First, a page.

Liked by 1 person

  5. Bama says:

    I always love cities built by the sea — Hong Kong, Istanbul, Sydney they all have certain characteristics their inland counterparts can only dream of imitating. Since I was 20 years younger, Seattle has been in my wishlist of US cities I most want to visit, although in recent years others seem to appear more appealing to me, I must admit. But this post of yours reminds me of that long-held dream of mine of seeing this city one day.

    “Unlike bankers, they’re largely making productive contributions to society.” I’m glad I no longer work in a bank, although when I still did I was nowhere near those people who made lots of money out of their customers. 🙂

    Liked by 1 person

    • awtytravels says:

      Well Bama I think you’ll like it!
      Don’t get me wrong, there’s banker and banker. My old man has been a banker for 45 years, giving our mortgages to small entrepreneurs, looking after people’s savings and so on. Bankers like that are absolutely necessary; bankers like those I see in the Square Mile, betting against countries and companies and so on… should they disappear all one day, would we be worse off?

      Liked by 1 person

  6. lexklein says:

    Amusing like many of your posts on U.S. cities, but I laughed out loud at the bizarre linking of the Alaska Airlines Inuit and Berlusconi! 🙂 Seattle used to be in my work travel territory (yep, as a banker, but not the avaricious type!), but I haven’t been back for years. Very fun to read your impressions.

    Liked by 1 person

  7. Jeff Bell says:

    I enjoyed your observations on Seattle. I lived there for a summer, and have passed through many times over the years. It is a strange blend of blue-collar grit, hippies, techies, nature, old and modern. And you are right – America has great food. We just eat too much of it, and it isn’t so healthy.

    Liked by 1 person

    • awtytravels says:

      Thanks Jeff! It’s an interesting blend indeed and one I’d love to see better. That NW corner of the US is quite interesting. Food portions in America are great; a meal might be a bit pricier than some parts of London but usually it’s the one meal I’ll eat for the whole day… value!

      Like

  8. Dave Ply says:

    Welcome to the Northwest! It was interesting reading your always unique take on a city I know, if only slightly. I’ve driven through it many times, and sometimes stopping in the ‘burbs north of Seattle to visit a niece’s family. But I’ve only played tourist once, maybe 30 years ago, and never made it to Pike Place Market.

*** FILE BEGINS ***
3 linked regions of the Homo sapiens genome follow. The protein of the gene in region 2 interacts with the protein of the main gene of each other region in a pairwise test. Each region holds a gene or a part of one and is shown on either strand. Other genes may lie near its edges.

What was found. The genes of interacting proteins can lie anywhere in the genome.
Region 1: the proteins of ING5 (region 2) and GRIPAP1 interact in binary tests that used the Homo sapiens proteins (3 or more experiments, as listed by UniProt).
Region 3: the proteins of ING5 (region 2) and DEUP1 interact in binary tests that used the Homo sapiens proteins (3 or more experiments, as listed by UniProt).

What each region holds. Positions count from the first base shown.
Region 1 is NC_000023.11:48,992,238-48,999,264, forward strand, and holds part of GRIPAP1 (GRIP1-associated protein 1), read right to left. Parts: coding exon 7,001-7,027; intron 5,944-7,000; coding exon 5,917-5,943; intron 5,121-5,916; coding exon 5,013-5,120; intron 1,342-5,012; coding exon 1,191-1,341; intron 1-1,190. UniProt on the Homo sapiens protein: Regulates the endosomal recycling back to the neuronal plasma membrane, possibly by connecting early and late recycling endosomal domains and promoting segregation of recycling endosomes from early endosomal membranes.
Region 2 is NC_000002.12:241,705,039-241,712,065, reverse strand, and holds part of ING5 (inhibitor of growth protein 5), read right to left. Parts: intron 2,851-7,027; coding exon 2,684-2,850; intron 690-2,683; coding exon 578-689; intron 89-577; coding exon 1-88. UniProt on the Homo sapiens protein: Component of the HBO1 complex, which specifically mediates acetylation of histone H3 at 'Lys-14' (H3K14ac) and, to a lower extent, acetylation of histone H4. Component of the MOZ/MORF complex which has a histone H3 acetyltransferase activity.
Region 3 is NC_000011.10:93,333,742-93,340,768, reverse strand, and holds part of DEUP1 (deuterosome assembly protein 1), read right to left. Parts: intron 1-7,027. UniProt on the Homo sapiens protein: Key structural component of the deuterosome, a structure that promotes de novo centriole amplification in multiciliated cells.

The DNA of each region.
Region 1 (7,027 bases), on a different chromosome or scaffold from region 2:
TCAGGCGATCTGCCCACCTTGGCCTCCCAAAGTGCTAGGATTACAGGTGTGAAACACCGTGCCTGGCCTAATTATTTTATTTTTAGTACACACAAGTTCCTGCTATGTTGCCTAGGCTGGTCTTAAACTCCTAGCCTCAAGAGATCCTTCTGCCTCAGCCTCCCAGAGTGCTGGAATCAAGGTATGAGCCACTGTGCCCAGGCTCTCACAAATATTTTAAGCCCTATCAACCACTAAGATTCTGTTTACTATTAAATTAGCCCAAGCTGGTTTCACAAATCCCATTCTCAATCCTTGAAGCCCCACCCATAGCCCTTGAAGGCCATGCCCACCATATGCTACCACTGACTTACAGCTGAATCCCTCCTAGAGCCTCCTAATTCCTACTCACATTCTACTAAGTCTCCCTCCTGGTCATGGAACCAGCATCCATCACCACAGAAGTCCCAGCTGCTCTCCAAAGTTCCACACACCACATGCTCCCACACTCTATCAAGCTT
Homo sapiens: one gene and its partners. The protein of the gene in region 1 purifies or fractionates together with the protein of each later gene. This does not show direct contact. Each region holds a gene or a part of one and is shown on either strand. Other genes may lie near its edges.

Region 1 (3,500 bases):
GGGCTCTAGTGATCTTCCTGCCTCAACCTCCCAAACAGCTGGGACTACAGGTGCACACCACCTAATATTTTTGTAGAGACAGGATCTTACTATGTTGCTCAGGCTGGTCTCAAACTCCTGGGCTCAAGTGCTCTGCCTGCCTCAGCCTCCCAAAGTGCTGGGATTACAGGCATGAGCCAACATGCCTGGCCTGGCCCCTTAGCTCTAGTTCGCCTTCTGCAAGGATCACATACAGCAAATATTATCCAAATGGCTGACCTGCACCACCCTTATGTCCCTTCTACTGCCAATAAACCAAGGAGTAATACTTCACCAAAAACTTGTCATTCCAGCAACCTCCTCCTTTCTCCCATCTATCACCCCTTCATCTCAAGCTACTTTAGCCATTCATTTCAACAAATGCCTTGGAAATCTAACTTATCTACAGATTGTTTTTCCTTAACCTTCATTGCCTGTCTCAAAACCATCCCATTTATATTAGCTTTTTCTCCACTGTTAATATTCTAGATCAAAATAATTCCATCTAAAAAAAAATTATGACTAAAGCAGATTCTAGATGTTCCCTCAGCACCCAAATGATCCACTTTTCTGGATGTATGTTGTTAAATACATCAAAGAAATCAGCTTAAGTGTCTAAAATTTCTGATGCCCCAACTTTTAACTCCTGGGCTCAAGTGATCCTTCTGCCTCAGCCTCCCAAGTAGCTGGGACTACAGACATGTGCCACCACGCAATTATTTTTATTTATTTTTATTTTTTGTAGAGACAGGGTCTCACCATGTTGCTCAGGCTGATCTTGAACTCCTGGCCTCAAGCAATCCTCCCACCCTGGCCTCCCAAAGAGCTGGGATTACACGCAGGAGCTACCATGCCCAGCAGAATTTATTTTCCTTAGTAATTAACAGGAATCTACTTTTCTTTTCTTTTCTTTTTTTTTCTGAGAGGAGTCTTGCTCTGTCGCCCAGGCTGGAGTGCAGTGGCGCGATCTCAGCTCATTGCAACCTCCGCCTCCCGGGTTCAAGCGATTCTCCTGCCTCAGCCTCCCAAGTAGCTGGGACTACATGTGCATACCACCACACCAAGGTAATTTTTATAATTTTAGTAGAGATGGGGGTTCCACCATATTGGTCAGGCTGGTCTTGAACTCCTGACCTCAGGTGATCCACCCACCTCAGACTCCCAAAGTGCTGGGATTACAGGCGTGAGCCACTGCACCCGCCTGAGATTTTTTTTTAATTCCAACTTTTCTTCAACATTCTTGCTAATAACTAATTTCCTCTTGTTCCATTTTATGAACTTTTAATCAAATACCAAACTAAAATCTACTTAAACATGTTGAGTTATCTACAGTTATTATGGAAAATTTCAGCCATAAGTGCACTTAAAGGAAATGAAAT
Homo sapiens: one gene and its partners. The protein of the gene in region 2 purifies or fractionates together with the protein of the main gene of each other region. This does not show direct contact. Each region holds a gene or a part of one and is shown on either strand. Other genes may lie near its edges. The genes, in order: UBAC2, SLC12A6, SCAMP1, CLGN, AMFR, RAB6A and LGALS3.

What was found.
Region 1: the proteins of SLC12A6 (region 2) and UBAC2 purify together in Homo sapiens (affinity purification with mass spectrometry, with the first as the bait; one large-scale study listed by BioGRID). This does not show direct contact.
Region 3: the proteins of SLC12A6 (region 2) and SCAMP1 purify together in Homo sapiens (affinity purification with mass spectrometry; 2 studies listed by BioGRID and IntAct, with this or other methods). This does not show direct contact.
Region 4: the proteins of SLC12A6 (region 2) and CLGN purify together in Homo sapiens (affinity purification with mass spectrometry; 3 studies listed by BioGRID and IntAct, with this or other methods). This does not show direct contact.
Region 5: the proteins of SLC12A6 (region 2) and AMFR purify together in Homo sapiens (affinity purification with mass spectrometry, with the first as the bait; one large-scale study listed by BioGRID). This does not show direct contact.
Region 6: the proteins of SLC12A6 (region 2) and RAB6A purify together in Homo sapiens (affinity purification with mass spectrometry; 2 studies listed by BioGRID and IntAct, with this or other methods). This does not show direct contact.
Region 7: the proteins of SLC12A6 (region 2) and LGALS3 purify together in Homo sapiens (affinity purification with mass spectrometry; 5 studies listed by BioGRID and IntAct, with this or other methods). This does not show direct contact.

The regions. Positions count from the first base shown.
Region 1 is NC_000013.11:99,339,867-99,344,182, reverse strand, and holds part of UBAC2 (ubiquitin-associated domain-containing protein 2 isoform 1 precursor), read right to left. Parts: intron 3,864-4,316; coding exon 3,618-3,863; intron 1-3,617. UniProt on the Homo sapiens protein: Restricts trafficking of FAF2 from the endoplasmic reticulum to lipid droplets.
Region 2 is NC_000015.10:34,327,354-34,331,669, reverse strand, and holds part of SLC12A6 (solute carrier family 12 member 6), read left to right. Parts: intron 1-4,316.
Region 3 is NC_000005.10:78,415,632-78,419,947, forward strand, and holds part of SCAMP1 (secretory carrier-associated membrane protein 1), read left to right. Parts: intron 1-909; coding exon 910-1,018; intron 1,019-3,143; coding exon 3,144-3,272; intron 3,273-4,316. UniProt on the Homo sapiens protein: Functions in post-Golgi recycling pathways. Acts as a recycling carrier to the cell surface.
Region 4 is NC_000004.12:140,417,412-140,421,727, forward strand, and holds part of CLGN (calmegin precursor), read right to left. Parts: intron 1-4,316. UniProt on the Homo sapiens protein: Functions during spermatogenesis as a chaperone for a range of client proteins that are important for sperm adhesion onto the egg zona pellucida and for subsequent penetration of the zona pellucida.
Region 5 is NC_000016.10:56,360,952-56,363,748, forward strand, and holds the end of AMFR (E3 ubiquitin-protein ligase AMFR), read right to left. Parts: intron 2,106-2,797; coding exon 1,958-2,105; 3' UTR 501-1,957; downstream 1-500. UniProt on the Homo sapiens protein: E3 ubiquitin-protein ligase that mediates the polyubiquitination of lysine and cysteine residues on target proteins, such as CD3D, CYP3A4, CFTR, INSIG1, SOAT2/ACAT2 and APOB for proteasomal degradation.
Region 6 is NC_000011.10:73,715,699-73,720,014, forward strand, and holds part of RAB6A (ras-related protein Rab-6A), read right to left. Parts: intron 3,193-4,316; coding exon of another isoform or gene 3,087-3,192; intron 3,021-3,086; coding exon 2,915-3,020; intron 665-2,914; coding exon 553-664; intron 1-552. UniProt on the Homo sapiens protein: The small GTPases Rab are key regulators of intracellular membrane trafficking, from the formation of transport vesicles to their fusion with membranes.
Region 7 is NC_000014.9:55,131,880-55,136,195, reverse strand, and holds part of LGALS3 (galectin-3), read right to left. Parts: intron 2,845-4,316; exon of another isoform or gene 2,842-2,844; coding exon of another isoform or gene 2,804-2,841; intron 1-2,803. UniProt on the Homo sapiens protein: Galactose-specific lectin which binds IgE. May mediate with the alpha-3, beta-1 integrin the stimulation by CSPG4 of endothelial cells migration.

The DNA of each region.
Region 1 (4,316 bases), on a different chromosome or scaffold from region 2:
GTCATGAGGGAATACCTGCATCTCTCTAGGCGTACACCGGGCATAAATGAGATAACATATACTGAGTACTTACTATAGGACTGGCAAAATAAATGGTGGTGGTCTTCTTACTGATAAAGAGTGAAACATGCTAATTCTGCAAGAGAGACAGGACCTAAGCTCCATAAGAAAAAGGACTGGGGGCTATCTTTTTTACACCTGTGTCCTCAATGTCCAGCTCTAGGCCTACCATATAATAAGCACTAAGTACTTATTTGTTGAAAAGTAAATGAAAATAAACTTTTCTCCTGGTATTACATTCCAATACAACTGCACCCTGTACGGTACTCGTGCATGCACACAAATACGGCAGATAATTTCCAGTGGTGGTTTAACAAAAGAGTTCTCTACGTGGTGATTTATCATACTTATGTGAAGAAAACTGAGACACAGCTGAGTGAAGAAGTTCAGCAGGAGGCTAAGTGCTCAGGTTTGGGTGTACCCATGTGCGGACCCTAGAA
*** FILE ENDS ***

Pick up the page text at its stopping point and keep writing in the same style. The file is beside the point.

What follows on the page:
And if you ever make it to Portland, give me a shout.

    Liked by 1 person

  9. What a refreshing and fun take on Seattle. I love this part of the world (I live in Vancouver) but the relentless winter battleship grey sky and rain can drive me a bit mad…don’t worry, not cauldron cooking mad. Despite the grey, you’re prose and photos really make Seattle pop!

    Liked by 1 person

    • awtytravels says:

      Thanks Caroline! You’re in good company with regards to shite weather. Yesterday at the office we all stopped for a moment because… yes. the sun was out. It was a splendid sunset over the City of London, with the skyscrapers turning orange and just cotton-wool clouds everywhere. It was 3:30PM. By the time I left at 5 it was already pissing with rain…

      Liked by 1 person

  10. This was really entertaining for me to read, since I live in Seattle! I’m not originally from here so I have /some/ outsider perspective left, but even so. I like your description of the hipsters. One thing that struck me after moving here and what visiting friends often comment on is how the average person appears a bit more outdoorsy. I’ve certainly fallen into this myself… easy when you have such proximity to amazing hiking!

    Liked by 1 person

  11. The visuals you paint with your words are captivating from the get-go. As alway, I adore your writing style. And the photographs complete the experience. I especially enjoyed the twilight images, and surprisingly, the ones with overcast skies.

    I’ve been away from the USA so long that I’ve forgotten the beauty to be discovered on my doorstep. Our very own Ha Long Bay with bacon and fresh fish is particularly inviting.

    And you are so right about that Alaska Airlines mascot! Creepy.

    Liked by 1 person

  12. Great post, brought back memories of Seattle. I also used to love the sight of sea planes coming in to land. Sea planes! Almost as anachronistic as a dirigible.

    Liked by 1 person